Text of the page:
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CBC's Hockey Night in Canada logo (Jeff Vinnick/The Globe and Mail/Jeff Vinnick/The Globe and Mail)
CBC's Hockey Night in Canada logo (Jeff Vinnick/The Globe and Mail/Jeff Vinnick/The Globe and Mail)

CBC closes in on pricey deal with NHL to keep rights to Hockey Night in Canada Add to ...

The National Hockey League is close to a deal that will keep Hockey Night in Canada on CBC for the next decade, but the exclusive rights won’t come cheaply for the cash-strapped public broadcaster.

The deal would be part of a wide-ranging agreement that ensures Saturday night and Stanley Cup Finals broadcasts remain key components of CBC’s programming, but would see broadcasting rivals Bell Media and Rogers Media bulk up their schedules with more playoff games. One of the competitors – likely Rogers – will also score the rights to an exclusive Canadian game on Sunday nights.

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CBC is expected to pay up to $200-million a year, almost double its current fee, to keep Hockey Night in Canada, sources said. President Hubert Lacroix hinted at the end of the broadcaster’s annual public meeting last month that a deal was imminent, and sources said it could be wrapped up in the next two weeks.

CBC had exclusive negotiating rights through the summer, but found itself at a busy negotiating table through the fall as the NHL tried to take advantage of the other broadcasters’ interest. Striking a deal soon would eliminate a major distraction, and allow it to focus on coverage of the Winter Olympic Games, which begin in 73 days.

Neither the league nor the broadcasters would comment on the negotiations, which could also result in the All-Star Game moving from CBC to TSN. But the Canadian deals come as the league enjoys a surge of popularity following a labour dispute that saw half of last season cancelled; the NHL signed a 10-year rights contract with the U.S. network NBC in 2011.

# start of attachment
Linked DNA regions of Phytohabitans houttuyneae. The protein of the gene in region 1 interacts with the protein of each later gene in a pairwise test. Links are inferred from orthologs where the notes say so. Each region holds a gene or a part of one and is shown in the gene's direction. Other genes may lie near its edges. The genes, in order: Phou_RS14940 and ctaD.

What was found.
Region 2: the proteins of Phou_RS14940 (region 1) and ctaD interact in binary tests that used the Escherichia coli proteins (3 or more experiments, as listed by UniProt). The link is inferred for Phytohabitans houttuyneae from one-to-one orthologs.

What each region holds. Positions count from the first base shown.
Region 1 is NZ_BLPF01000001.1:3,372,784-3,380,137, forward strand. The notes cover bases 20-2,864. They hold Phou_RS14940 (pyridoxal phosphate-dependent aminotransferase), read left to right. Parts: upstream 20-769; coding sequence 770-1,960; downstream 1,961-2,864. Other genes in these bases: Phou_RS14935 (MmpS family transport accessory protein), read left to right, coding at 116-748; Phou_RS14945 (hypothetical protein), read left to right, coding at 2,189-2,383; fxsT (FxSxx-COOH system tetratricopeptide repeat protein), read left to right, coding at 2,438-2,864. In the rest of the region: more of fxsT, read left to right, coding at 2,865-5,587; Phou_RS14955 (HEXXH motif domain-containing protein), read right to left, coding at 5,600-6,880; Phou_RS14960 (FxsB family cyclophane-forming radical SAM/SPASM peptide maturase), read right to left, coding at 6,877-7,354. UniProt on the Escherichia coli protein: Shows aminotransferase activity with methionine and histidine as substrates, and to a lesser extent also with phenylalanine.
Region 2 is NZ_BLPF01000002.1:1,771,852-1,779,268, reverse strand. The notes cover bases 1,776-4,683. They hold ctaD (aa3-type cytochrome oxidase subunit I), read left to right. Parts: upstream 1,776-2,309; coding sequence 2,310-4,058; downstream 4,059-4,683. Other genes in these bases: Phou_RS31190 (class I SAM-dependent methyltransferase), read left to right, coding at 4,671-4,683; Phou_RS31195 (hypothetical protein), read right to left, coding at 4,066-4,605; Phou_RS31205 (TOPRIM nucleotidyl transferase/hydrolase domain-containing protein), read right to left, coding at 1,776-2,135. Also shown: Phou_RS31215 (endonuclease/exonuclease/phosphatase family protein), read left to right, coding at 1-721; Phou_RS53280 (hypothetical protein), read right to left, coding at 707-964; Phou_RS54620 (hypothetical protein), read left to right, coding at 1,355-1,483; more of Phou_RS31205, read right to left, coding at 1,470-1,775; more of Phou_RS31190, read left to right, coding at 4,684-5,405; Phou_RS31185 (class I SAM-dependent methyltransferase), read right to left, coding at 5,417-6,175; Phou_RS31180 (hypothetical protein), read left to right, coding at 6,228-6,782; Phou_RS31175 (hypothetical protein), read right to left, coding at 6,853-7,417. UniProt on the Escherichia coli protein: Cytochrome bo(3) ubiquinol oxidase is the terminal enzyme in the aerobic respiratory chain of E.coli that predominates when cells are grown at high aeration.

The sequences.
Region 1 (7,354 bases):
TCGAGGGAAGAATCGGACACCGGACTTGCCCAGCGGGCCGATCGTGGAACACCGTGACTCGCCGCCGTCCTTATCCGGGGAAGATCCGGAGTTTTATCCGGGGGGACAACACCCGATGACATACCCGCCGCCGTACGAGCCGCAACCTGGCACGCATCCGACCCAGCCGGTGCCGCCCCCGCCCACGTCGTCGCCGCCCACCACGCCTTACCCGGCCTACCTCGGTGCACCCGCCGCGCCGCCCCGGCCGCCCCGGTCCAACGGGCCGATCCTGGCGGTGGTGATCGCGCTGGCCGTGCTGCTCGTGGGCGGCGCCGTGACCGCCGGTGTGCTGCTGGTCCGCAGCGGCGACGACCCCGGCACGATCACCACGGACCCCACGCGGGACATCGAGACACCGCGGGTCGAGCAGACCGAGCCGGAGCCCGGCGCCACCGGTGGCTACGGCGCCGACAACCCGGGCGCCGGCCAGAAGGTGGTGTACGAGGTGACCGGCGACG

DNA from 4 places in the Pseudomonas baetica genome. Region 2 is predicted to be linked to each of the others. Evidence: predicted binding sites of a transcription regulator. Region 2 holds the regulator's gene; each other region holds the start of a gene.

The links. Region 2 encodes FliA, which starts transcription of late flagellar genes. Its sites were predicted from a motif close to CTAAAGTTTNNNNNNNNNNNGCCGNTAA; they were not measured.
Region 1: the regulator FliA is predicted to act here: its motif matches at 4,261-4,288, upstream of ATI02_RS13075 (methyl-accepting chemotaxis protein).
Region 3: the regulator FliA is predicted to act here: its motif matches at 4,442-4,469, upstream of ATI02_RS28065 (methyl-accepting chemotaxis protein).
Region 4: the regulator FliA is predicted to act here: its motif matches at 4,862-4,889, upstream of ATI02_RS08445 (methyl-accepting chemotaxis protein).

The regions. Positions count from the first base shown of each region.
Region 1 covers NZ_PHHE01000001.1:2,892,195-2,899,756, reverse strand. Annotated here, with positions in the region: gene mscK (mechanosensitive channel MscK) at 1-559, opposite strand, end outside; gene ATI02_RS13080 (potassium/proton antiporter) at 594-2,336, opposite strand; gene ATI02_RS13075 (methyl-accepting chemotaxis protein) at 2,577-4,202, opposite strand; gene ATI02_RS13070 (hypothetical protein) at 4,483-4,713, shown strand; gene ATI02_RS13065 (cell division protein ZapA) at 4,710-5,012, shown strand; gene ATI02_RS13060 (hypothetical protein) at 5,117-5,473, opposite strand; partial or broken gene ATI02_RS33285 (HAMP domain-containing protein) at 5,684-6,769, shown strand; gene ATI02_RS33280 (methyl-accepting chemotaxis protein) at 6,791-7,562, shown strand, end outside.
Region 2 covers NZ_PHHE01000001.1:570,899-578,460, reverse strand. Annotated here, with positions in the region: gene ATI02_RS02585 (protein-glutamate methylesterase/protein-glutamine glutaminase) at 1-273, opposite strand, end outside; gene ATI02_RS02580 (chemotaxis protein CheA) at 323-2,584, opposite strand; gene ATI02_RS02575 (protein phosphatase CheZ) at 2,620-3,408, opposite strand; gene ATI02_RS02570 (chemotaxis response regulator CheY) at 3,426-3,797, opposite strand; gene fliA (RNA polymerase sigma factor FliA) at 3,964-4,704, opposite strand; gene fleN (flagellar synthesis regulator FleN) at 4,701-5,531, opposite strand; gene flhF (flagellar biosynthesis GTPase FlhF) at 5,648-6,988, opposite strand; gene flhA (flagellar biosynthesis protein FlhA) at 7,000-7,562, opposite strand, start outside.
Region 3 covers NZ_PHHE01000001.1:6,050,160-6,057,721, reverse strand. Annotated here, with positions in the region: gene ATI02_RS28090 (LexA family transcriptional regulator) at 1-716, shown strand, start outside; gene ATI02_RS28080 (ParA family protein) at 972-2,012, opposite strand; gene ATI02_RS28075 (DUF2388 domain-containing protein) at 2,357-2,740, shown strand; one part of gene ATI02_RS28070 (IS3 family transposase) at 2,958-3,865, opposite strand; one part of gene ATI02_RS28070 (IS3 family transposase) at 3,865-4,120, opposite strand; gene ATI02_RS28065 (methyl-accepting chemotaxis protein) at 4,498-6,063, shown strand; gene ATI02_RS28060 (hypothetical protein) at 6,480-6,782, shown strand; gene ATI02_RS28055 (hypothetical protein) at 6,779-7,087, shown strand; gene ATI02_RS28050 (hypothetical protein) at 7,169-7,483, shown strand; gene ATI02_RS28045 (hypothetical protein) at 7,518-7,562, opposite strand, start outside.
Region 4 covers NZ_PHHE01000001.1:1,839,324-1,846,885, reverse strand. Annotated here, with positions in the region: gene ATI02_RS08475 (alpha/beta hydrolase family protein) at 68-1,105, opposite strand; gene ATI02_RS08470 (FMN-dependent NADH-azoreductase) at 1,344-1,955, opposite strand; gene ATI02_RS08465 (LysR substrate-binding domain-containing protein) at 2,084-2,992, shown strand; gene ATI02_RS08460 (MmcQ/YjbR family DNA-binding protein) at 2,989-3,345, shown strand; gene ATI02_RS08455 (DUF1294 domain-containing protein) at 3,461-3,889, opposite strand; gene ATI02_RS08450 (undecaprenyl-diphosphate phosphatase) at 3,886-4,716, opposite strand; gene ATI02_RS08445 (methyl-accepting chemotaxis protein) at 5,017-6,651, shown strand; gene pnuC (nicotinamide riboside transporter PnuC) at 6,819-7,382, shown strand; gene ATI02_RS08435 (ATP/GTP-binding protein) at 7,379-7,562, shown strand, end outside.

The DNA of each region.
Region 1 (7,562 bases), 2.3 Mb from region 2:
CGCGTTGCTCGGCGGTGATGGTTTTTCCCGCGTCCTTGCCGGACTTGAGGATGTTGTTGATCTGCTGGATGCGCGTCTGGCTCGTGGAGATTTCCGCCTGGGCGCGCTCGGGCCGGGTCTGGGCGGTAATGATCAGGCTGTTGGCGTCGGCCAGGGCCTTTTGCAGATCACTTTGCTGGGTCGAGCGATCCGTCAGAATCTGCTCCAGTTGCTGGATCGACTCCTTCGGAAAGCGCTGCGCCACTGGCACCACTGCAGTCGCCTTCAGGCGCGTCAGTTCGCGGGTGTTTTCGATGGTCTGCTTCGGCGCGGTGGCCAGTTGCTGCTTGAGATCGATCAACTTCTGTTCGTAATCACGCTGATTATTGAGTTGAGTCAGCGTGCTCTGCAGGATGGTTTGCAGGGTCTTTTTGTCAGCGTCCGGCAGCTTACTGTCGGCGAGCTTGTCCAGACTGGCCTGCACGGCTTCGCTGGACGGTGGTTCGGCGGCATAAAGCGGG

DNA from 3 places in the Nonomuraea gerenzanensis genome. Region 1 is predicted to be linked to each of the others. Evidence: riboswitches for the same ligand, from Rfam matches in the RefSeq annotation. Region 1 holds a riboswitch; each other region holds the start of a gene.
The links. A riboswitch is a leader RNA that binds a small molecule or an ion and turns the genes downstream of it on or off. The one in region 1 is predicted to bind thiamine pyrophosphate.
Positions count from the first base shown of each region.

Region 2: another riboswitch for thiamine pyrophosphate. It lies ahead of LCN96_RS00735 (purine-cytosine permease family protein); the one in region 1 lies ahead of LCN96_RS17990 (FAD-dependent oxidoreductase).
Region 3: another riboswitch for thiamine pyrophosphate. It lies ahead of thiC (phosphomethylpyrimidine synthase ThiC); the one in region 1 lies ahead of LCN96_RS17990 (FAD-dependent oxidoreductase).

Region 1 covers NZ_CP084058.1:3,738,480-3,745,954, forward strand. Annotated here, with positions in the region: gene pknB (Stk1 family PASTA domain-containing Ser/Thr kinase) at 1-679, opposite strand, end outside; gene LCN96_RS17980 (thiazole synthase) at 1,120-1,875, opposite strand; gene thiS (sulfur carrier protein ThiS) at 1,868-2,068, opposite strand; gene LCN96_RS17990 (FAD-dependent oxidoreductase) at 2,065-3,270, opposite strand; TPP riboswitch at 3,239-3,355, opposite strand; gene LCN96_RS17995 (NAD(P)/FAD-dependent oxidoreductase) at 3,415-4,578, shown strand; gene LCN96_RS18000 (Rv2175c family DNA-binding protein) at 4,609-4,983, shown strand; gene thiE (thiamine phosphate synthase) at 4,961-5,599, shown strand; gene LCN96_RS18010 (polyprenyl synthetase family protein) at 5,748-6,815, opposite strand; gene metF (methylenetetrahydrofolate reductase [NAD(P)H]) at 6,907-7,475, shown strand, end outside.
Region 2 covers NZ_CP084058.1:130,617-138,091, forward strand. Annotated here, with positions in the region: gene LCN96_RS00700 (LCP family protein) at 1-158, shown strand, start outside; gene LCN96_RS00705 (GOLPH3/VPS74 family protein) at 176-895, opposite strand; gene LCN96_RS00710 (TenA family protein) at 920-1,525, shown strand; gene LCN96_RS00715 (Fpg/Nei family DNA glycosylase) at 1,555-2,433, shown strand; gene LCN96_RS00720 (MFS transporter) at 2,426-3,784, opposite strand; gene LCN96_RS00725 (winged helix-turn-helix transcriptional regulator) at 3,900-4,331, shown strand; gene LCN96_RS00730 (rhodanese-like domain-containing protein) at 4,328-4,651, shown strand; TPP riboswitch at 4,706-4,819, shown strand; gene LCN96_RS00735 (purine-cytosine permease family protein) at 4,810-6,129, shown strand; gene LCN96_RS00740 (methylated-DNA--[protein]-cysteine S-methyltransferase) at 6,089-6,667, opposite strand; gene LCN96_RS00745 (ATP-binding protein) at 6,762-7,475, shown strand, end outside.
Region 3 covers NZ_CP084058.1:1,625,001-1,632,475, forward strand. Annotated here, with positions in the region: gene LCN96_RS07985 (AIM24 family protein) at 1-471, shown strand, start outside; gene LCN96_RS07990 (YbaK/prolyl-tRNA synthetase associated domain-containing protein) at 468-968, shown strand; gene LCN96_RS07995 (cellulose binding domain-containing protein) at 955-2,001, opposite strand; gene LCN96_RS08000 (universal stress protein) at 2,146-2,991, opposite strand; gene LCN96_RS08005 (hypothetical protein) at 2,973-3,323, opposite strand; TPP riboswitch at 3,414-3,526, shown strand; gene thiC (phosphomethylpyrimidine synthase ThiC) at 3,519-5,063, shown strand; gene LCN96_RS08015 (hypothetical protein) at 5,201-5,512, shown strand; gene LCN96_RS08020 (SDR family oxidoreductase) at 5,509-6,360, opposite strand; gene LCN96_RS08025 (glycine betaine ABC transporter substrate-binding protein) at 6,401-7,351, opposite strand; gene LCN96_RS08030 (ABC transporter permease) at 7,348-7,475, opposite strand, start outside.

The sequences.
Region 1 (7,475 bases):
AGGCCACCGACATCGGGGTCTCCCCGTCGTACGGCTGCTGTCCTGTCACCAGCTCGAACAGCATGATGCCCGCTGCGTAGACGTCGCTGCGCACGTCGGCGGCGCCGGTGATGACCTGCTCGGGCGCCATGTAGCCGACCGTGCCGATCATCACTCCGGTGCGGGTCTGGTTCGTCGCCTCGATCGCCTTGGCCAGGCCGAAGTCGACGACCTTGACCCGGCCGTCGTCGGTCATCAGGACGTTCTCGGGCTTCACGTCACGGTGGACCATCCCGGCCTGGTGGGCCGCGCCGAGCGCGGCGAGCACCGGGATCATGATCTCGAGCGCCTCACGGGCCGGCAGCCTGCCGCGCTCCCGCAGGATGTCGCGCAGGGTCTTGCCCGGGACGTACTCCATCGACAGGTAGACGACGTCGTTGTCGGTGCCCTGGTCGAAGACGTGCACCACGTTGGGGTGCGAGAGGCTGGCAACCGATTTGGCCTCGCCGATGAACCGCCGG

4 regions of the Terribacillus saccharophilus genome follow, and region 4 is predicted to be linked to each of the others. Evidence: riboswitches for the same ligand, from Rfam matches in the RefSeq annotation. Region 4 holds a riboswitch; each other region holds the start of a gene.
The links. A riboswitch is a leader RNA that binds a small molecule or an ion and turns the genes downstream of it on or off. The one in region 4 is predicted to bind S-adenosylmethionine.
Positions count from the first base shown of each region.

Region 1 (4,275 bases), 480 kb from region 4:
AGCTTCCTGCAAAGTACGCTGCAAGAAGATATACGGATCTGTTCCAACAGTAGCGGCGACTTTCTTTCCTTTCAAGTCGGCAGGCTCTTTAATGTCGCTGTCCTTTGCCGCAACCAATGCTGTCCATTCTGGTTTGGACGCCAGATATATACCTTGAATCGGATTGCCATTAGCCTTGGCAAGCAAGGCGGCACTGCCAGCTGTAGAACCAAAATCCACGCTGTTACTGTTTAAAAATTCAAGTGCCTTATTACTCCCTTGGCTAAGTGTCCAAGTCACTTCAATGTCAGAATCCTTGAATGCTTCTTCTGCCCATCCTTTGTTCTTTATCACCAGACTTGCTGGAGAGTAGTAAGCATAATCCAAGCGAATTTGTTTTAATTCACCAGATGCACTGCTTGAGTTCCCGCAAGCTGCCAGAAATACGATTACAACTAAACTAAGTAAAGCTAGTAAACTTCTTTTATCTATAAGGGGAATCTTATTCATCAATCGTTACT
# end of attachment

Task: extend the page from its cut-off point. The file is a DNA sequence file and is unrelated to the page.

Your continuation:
“The NHL is the premiere television property in the country,” said Gord Hendren, president of Charlton Strategic Research, which tracks sports trends. “And that’s largely because of the audience it can draw on Saturday night. Something like the Grey Cup may draw more individually but, night-in and night-out, the NHL delivers that audience.”

Hockey Night in Canada has been broadcast on CBC since 1953, and has pulled an average of about two million viewers per night for its early game and one million for the late game. The rights are essential to maintaining the broadcaster’s other programming, because without it the CBC would lose as much as $175-million from its $450-million of annual advertising revenue.

The league has flourished since the lockout – TV ratings are up and franchises are now on healthier financial footings. A report by Forbes released Monday found the average NHL team had an enterprise value (equity plus net debt) of $413-million, 46 per cent higher than a year ago.

For the first time since Forbes began tracking NHL team values in 1998 (in U.S. dollars), three of the league’s five most-valuable teams – the Toronto Maple Leafs ($1.15-billion), Montreal Canadiens ($775-million) and Vancouver Canucks ($700-million) – are Canadian. The New York Rangers ($850-million) and defending Stanley Cup champion Chicago Blackhawks ($625-million) are the two U.S. teams to make the current top five, Forbes reported, adding: “And this is also the first time that every Canadian franchise ranks among the top 16 in the 30-team league.”

Live sporting events are considered one of the few reliable cash cows for broadcasters, because viewers prefer to watch live and are less likely to zip past commercials. Another important trend also helps explain the CBC’s willingness to cut a large cheque at a time when its government funding is decreasing: The league’s audience skews to males aged 18 to 34, and they are increasingly turning to mobile devices for NHL-related content.

Charlton Strategic Research found 70 per cent of viewers in that sought-after demographic reported visiting a broadcaster’s website or mobile offering for related content while watching a game. That allows the rights-holder to sell advertisers more than just the actual game. It can also offer them a package that includes digital sponsorships and online ads.

“That is crucial in figuring out how to monetize the rights,” said Hendren. “The CBC is likely going to pay more than it would like to and will have to think about how it gets that money back. You can add a whole other layer of sponsorship, because you have multiple touch points with the consumer.”

Follow me on Twitter: @sladurantaye

With a file from Simon Houpt

Follow us on Twitter: @Globe_Sports

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